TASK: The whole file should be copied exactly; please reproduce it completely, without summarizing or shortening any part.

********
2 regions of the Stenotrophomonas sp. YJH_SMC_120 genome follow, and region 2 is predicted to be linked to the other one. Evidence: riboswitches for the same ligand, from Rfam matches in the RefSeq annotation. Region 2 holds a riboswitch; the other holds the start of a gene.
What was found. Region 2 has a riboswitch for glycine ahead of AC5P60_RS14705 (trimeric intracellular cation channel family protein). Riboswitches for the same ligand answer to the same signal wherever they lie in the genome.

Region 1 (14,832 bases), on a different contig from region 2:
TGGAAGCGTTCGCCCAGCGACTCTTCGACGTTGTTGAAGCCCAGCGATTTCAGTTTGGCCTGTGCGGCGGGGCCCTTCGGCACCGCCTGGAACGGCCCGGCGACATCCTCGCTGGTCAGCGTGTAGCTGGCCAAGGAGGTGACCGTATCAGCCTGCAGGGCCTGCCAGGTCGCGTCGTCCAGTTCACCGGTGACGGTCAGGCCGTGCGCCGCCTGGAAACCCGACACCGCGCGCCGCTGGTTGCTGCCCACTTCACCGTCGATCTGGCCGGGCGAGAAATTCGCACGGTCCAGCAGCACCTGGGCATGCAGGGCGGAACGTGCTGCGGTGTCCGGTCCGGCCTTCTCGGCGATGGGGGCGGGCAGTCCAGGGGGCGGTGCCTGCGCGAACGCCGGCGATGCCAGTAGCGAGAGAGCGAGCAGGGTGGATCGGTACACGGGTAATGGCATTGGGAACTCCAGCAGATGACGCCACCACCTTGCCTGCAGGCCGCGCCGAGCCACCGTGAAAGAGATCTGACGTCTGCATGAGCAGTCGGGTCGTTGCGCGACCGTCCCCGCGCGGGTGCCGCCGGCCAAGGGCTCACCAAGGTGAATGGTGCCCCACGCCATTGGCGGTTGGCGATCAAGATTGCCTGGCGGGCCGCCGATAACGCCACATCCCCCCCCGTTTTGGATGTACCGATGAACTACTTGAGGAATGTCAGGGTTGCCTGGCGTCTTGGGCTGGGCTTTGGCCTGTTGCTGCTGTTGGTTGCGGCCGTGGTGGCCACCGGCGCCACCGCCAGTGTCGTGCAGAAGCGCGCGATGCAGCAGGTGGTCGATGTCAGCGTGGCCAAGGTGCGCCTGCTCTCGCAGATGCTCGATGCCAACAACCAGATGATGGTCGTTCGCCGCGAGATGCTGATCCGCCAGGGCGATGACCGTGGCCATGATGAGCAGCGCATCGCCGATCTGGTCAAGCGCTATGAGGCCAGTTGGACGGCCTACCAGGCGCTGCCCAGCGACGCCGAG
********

2 regions of the Stenotrophomonas sp. YJH_SMC_120 genome follow, and region 2 is predicted to be linked to the other one. Evidence: riboswitches for the same ligand, from Rfam matches in the RefSeq annotation. Region 2 holds a riboswitch; the other holds the start of a gene.
What was found. Region 2 has a riboswitch for glycine ahead of AC5P60_RS14705 (trimeric intracellular cation channel family protein). Riboswitches for the same ligand answer to the same signal wherever they lie in the genome.

Region 1 (14,832 bases), on a different contig from region 2:
TGGAAGCGTTCGCCCAGCGACTCTTCGACGTTGTTGAAGCCCAGCGATTTCAGTTTGGCCTGTGCGGCGGGGCCCTTCGGCACCGCCTGGAACGGCCCGGCGACATCCTCGCTGGTCAGCGTGTAGCTGGCCAAGGAGGTGACCGTATCAGCCTGCAGGGCCTGCCAGGTCGCGTCGTCCAGTTCACCGGTGACGGTCAGGCCGTGCGCCGCCTGGAAACCCGACACCGCGCGCCGCTGGTTGCTGCCCACTTCACCGTCGATCTGGCCGGGCGAGAAATTCGCACGGTCCAGCAGCACCTGGGCATGCAGGGCGGAACGTGCTGCGGTGTCCGGTCCGGCCTTCTCGGCGATGGGGGCGGGCAGTCCAGGGGGCGGTGCCTGCGCGAACGCCGGCGATGCCAGTAGCGAGAGAGCGAGCAGGGTGGATCGGTACACGGGTAATGGCATTGGGAACTCCAGCAGATGACGCCACCACCTTGCCTGCAGGCCGCGCCGAGCCACCGTGAAAGAGATCTGACGTCTGCATGAGCAGTCGGGTCGTTGCGCGACCGTCCCCGCGCGGGTGCCGCCGGCCAAGGGCTCACCAAGGTGAATGGTGCCCCACGCCATTGGCGGTTGGCGATCAAGATTGCCTGGCGGGCCGCCGATAACGCCACATCCCCCCCCGTTTTGGATGTACCGATGAACTACTTGAGGAATGTCAGGGTTGCCTGGCGTCTTGGGCTGGGCTTTGGCCTGTTGCTGCTGTTGGTTGCGGCCGTGGTGGCCACCGGCGCCACCGCCAGTGTCGTGCAGAAGCGCGCGATGCAGCAGGTGGTCGATGTCAGCGTGGCCAAGGTGCGCCTGCTCTCGCAGATGCTCGATGCCAACAACCAGATGATGGTCGTTCGCCGCGAGATGCTGATCCGCCAGGGCGATGACCGTGGCCATGATGAGCAGCGCATCGCCGATCTGGTCAAGCGCTATGAGGCCAGTTGGACGGCCTACCAGGCGCTGCCCAGCGACGCCGAG